Flash Friday: The Other Side

To continue a trend I began last year, I’ll post a piece of flash fiction here the fourth Friday of every month. Please comment and share if you enjoy my stories.

The story “The Other Side” follows:

Felisa Ravine drowned. Nothing new. She’d been drowning for months.

Since the day the family minivan was sideswiped at a busy intersection. The moment she woke up in the emergency room, a brace on her neck, and saw her sister’s bloodshot eyes.

Her sister rarely cried.

“What happened?”

“A car accident.”

She remembered. Laughing, Rick turned up the soundtrack to Leea’s favorite movie. Felisa harmonized with their daughter’s sweet high soprano. Their usual routine to keep Leea content on car rides. Then…

Glass exploded behind Rick. The side of the van crunched, rolling and sliding, metal grating against concrete deafening, ending the song of happiness. Felisa’s neck wrenched, and her head slammed into the passenger window. Darkness.

“Rick? Leea?”

Her sister shook her head and dropped her gaze. “I’m sorry.”

A flood of uncontrollable emotions swamped her. Followed too closely by demands to organize services she couldn’t fathom. Faces flashed in and out of her vision, blurred and dampened by the liquid grief swallowing her.

This time, her lungs ached. Her arms floated upward. Darkness beneath and gray light above. Maybe she would finally get her wish. She would join her family on the other side. Life wasn’t living without them. She didn’t want to be the survivor.

Her legs fluttered. Buoyancy carried her up, up. Her head burst from water, but her heavy chest couldn’t take in air.

Panic. Thrashing. An instinctual desire to stay alive.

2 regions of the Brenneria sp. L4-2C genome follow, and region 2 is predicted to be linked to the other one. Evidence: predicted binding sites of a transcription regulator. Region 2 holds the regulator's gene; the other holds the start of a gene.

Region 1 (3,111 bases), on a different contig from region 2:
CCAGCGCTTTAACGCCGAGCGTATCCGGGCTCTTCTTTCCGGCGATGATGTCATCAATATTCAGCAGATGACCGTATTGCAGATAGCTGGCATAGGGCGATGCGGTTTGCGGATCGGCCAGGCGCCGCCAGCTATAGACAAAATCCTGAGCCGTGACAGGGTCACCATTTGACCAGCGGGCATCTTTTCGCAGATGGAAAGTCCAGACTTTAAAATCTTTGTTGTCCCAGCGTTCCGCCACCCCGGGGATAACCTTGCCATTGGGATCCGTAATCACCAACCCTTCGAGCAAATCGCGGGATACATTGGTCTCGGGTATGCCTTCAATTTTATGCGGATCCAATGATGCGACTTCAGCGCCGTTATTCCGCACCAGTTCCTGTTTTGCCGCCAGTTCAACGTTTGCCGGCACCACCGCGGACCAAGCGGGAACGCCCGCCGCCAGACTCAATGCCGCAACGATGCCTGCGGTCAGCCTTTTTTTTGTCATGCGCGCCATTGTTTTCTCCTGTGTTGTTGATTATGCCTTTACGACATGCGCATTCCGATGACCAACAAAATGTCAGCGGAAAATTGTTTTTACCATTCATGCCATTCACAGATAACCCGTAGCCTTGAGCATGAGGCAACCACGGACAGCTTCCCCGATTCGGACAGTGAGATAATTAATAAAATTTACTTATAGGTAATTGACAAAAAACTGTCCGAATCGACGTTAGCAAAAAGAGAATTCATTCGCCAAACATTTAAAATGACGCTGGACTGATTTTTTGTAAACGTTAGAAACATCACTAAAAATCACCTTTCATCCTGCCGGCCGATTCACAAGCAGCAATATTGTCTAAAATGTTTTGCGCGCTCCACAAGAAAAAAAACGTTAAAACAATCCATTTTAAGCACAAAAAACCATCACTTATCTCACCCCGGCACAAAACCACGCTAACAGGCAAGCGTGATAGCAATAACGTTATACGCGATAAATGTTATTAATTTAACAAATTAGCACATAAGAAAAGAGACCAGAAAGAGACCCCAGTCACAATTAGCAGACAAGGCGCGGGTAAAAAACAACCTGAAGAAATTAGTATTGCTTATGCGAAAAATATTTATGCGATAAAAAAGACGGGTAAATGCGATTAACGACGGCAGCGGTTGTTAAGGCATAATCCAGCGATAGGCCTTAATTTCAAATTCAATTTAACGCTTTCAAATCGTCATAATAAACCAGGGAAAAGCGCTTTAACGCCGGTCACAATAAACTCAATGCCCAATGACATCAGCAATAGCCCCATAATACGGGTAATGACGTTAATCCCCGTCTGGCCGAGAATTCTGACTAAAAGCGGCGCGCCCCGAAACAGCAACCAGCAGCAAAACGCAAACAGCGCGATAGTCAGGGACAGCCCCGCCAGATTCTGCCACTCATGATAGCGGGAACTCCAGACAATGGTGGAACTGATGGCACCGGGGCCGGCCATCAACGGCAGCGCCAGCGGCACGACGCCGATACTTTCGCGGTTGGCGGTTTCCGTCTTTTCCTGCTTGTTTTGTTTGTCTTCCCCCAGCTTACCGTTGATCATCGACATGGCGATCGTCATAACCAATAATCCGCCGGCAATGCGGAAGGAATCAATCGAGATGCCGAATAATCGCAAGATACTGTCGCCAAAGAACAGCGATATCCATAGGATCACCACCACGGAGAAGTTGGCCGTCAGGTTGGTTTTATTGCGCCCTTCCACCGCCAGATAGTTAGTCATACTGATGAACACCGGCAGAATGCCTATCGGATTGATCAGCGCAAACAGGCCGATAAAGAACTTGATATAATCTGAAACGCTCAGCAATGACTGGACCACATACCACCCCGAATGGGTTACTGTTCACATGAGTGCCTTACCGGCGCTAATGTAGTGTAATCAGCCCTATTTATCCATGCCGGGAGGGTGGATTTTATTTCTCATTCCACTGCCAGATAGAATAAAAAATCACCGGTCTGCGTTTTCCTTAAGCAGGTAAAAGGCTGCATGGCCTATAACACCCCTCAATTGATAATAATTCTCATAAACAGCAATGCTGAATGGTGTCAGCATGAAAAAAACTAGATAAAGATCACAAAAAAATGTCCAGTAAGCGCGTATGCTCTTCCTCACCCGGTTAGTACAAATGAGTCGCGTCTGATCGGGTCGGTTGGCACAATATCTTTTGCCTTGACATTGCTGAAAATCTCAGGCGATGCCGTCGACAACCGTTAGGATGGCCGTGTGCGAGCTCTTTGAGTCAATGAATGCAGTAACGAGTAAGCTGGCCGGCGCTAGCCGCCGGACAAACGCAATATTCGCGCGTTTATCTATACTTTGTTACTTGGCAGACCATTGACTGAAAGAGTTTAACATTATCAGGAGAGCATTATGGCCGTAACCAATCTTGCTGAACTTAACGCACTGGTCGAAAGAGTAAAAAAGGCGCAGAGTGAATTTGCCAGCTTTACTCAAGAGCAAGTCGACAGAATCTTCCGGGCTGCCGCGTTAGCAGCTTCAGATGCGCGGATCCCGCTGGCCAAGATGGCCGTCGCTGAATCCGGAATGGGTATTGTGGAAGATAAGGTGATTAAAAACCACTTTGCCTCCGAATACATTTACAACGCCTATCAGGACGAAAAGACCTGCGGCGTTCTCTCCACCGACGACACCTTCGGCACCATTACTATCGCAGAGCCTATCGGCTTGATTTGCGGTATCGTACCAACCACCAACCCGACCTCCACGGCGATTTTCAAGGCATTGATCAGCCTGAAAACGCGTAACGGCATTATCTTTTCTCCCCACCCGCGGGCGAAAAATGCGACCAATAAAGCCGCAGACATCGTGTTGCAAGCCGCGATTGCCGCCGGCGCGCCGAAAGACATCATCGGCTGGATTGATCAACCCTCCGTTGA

Her body slid against a pebbly shore. She grasped at long grass above her head. Coughs wracked her.
Capsules—red, green, yellow, black and white—spewed from her mouth, hailing the beach. Air forced through her nostrils. More gagging and gasping and vomiting.

This couldn’t be right. She remembered pulling Rick’s favorite hooded sweatshirt over her yoga outfit, hugging Leea’s stuffed tiger tightly and burrowing into her husband’s side of their oh-so-empty bed.

A gallon of water erupted from her throat, splashing the pile of medication. She tried to stop the heaving. It wasn’t supposed to be like this. She’d chosen death.

Spent at last, forehead on arms, she lay shivering. Tears dropped like hailstones on the mess of dissolving medication.

Please. I want to be with them.

Her closed eyes invited the sweet relief of unconsciousness.

A deep voice rumbled nearby. Her eyes snapped open. Rocks scraped her abdomen. Water lapped over her bare shins. Beneath her face, her arms had no sensation.

“Another prisoner.” A masculine voice—higher pitched and angry.

“Help me.” The deep voice vibrated into her chest. A stranger’s voice. Both of them.

Hands gripped her shoulders and rolled her to the side. She gasped as blood tingled down her arms, shocking her to the tips of every finger.

Hazy daylight made her blink. Hands grasped her shoulders and another pair encircled her bare ankles. Her stomach roiled at the rocking motion.

She closed her eyes and sucked air but she gagged anyway. Nothing remained in her. She’d expelled it all when she’d washed ashore.

Which wasn’t possible. Unless this was the afterlife.